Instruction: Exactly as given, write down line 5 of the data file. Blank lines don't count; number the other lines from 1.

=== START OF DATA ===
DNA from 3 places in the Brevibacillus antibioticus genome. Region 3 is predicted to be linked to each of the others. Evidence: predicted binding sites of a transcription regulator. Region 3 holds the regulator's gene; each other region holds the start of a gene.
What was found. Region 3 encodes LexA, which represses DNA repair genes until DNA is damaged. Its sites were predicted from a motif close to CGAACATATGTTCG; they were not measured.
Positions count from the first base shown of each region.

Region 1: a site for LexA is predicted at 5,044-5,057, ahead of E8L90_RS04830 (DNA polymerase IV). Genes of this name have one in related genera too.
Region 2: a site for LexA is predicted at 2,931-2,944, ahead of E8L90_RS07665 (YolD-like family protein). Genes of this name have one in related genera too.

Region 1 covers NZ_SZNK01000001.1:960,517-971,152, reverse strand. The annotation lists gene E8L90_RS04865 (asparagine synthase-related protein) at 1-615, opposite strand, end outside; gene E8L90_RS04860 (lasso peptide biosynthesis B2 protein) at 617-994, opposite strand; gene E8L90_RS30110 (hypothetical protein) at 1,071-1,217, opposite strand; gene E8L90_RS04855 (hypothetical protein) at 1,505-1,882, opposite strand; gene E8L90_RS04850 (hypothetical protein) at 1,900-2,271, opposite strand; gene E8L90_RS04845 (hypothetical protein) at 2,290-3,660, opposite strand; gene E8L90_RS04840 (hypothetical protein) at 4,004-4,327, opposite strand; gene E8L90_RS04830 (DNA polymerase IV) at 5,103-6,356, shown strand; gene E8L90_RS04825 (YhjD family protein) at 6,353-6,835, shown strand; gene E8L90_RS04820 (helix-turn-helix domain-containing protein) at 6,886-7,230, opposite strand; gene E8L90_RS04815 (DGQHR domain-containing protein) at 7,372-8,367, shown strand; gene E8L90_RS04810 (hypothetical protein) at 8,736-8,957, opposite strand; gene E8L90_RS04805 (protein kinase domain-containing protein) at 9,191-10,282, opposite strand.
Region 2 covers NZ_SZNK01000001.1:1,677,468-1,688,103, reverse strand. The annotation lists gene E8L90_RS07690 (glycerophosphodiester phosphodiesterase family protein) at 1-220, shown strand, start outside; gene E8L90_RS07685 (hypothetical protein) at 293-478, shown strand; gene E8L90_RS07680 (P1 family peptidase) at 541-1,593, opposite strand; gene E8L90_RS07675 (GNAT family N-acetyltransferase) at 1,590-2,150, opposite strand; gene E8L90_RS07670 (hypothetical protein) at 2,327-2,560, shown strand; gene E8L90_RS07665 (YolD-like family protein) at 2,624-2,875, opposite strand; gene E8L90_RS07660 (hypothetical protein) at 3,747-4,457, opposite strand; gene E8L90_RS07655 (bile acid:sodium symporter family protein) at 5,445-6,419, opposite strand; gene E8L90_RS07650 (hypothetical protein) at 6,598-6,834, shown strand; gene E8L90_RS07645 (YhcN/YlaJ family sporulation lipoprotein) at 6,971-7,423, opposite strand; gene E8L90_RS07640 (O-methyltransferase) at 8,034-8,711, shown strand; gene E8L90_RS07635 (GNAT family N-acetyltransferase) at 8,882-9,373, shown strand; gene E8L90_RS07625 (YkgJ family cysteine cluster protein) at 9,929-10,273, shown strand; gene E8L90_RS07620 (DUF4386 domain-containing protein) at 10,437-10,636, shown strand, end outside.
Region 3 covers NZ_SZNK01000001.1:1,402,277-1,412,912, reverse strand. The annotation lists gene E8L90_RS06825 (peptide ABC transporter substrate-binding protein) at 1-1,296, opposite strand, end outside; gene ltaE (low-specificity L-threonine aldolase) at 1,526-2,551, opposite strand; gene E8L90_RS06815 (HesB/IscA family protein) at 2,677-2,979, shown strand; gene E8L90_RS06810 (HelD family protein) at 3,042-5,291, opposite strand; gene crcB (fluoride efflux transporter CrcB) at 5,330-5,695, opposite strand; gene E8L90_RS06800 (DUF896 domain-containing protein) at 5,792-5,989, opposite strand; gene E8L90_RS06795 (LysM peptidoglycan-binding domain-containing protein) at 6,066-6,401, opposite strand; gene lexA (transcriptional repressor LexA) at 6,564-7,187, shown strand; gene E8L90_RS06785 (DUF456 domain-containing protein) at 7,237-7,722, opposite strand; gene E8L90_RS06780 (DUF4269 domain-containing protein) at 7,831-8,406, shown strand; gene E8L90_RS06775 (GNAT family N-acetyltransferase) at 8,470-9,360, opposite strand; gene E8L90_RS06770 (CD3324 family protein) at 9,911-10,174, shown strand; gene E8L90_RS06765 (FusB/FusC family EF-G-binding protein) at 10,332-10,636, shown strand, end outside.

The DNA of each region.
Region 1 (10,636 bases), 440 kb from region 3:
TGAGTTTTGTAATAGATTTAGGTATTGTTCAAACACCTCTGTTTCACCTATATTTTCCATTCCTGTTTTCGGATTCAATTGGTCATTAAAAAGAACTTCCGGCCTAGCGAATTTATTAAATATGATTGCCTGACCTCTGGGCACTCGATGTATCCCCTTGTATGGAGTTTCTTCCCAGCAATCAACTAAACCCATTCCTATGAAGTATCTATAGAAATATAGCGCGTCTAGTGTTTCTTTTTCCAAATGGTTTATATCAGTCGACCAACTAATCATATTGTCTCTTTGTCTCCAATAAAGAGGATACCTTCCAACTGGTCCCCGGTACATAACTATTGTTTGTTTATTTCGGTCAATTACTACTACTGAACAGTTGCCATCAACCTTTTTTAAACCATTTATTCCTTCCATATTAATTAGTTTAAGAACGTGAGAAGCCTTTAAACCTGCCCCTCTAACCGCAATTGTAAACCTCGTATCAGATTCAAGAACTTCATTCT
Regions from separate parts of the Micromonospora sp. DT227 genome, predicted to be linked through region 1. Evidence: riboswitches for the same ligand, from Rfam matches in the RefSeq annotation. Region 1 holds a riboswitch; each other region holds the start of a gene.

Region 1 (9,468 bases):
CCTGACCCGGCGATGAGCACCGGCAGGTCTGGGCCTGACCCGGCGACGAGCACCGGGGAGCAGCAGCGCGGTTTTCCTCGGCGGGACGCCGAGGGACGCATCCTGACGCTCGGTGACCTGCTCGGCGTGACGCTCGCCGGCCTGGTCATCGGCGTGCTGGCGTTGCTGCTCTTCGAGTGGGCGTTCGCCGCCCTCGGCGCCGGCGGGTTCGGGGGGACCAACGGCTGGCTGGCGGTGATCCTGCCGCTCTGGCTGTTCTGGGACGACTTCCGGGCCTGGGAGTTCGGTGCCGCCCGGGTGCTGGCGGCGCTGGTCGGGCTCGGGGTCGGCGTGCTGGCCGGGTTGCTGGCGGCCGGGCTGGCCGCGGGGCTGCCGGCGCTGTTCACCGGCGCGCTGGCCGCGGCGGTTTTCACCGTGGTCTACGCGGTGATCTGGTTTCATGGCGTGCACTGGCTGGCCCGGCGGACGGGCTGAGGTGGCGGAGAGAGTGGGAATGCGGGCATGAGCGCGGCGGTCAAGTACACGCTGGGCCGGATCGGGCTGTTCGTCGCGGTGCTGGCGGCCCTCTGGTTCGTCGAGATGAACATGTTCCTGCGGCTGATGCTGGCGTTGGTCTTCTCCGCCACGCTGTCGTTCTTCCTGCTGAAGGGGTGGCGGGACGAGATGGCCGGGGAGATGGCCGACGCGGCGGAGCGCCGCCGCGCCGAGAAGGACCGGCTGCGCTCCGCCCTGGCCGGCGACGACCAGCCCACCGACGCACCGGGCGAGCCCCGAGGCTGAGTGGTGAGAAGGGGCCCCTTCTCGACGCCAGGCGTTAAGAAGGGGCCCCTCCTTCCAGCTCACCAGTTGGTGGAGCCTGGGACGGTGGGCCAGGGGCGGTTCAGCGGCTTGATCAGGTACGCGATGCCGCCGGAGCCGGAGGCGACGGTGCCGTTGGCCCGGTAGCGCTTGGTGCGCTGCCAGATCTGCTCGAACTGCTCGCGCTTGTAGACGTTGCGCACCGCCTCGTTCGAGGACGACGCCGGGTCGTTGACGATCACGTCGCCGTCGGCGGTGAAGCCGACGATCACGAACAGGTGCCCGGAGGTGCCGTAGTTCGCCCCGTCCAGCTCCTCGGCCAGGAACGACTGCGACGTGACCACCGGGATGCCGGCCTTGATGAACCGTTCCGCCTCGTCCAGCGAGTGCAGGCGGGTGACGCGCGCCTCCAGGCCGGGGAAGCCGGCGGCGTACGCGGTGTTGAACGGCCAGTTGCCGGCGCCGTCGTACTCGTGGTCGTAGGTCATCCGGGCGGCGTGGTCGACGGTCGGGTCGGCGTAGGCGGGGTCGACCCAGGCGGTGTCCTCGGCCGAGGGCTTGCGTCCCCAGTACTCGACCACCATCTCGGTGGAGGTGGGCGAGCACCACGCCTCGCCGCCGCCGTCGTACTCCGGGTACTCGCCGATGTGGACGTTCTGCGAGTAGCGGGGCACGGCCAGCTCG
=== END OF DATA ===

Region 2: a site for LexA is predicted at 2,931-2,944, ahead of E8L90_RS07665 (YolD-like family protein). Genes of this name have one in related genera too.